I used to be a kind of introverted geek, not in touch with my feelings, unaware of my body, very cerebral and in my head. And yet I really was not even aware of my own state of mind. I was also shy and didn't much like talking to strangers. Once I got to know someone, I would be a little more open, but still very guarded, giving out very small bits of myself. It wasn't uncommon to hear people say, “Oh, I've been working with Franck for six years. But I don't really know him.”
I had a very fixed view of seeing things and was a heavy planner. If things were not planned, then it was an annoyance. Not surprisingly, relationships got boring rather quickly, and if a relationship wasn’t working, I’d get out and start a new one. I had this pattern of going into short to medium long relationships. I was like a fortress. I didn't want anyone to come near me unless I had enough insurance.
I met Erika when I was in Paris and she was in London. We planned all of our visits, of course. But she is experimental and wanted to try new things. Before OM we had done other personal development courses. And then one time she suggested, “Let's go to an intro event about OM.”
The intro event was a series of communication games, and while I wasn't really convinced it was a good idea, I agreed to go. There was a lot of electricity in the room, and people were warm and willing to share vulnerable things about themselves during the games. There was a lot of intimacy created from just talking, and as someone who is incredibly private and keeps to himself, I was uncomfortable. All I could think was, “I don't want to know them like that and I’m definitely not letting them in here!” But when Erika explained OM itself to me, I agreed to learn it.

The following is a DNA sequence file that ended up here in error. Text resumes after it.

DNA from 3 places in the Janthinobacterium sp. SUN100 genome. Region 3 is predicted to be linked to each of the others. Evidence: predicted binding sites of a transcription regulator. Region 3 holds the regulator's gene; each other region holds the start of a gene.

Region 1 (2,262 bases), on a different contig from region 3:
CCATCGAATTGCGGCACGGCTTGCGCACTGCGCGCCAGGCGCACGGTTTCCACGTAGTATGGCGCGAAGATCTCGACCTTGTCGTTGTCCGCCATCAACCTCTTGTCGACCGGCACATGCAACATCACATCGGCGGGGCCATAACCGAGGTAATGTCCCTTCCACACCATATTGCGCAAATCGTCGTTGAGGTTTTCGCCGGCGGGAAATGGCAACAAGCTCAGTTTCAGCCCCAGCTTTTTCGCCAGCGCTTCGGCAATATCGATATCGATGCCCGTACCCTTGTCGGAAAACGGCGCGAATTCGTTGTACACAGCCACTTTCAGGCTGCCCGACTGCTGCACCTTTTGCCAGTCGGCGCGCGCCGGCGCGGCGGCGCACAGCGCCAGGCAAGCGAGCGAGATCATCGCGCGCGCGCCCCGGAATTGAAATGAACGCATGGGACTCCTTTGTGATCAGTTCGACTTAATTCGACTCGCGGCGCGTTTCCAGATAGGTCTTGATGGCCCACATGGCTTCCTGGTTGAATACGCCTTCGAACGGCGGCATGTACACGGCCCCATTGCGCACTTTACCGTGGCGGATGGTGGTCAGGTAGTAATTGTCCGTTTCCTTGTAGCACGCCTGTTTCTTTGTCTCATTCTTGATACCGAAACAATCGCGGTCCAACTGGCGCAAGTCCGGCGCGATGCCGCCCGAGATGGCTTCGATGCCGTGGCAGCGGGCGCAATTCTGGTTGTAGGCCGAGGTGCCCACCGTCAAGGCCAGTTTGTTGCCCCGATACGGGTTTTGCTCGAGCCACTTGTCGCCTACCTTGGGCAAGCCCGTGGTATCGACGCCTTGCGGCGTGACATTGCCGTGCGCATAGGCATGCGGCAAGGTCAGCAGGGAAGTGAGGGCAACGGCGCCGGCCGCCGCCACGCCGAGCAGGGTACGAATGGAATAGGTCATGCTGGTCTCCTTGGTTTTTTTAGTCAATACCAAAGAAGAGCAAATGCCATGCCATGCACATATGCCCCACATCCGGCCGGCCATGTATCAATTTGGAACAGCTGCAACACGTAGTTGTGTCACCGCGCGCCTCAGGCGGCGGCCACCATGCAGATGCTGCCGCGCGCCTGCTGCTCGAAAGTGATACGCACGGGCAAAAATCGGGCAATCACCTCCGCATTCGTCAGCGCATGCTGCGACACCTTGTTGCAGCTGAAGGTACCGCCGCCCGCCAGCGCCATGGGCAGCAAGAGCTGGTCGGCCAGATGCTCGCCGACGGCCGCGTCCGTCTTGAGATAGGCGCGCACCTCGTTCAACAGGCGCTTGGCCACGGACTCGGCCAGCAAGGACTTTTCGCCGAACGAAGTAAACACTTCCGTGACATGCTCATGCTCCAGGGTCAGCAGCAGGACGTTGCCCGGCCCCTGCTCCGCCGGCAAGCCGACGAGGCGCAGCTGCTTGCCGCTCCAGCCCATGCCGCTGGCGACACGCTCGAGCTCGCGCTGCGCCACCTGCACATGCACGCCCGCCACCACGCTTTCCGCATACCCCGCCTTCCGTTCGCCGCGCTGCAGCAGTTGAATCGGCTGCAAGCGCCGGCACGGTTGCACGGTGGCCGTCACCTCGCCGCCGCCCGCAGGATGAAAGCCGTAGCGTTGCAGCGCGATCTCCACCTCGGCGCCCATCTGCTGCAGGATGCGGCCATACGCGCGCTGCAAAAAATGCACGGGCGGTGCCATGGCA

We went back home after the class and we didn’t OM straightaway, but we bought the supplies for the nest. Finally, I figured we should get started and I know that at first we weren’t doing it right. I quickly realized that we were missing several key elements of the practice, including the fact that I didn't even know where Erika’s clitoris was. I was also expecting more reaction from her and she was just quiet, so of course I assumed she didn’t like it and all of that stuff. But after a few OMs when I started having sensations of heat and electricity, it was quite surprising for me.
I learned the power of connection by beginning to read the very subtle cues that I could feel in an OM—feedback on whether I was getting colder or hotter in terms of the point of connection. I began to feel where the electricity is. I learned that the practice is about paying attention to just one thing at a time and learning how to take the feedback from the body while also listening for her adjustments. I started applying the attention element of the practice to reading people’s faces at work and out in public a bit more. I stopped avoiding eye contact. And as I did all this, the desire to read people and understand what they were feeling grew.
These days I’m learning to stay in the moment when I OM, rather than reaching for a goal or trying to get somewhere. I’ll catch where my mind will want to stroke faster that what the OM is calling for, thinking it will help my partner climax, and then remembering this is a goalless practice and I only need to be in tune with the stroke wanted in this moment. Every OM feels a little bit different, and there's always something new. There's always a new sensation available that I haven't felt before.
Before OM I would do things like a typical methodical IT guy. Now I’m learning to be flexible and even improvise—something I used to dislike doing because improvisation means you'll be at your weakest and you'll make mistakes. Today, if I’m leading a professional workshop I can clue into what people are feeling and sometimes change the direction of the workshop if necessary. I’m totally prepared and have my plan, but I can go with the flow more easily. And I’m much more emotionally accessible.
I used to run away when people expressed their emotions and never explained myself. But the other day I found myself explaining to a client why I needed to cut things short, and it was because I wasn’t genuinely available and there for the client. I explained why I was distracted and the client was very understanding. I even sometimes find myself asking people things like, “Are you okay? Is there something I can do? Do you want to talk about it?”
And that’s a whole new world for me.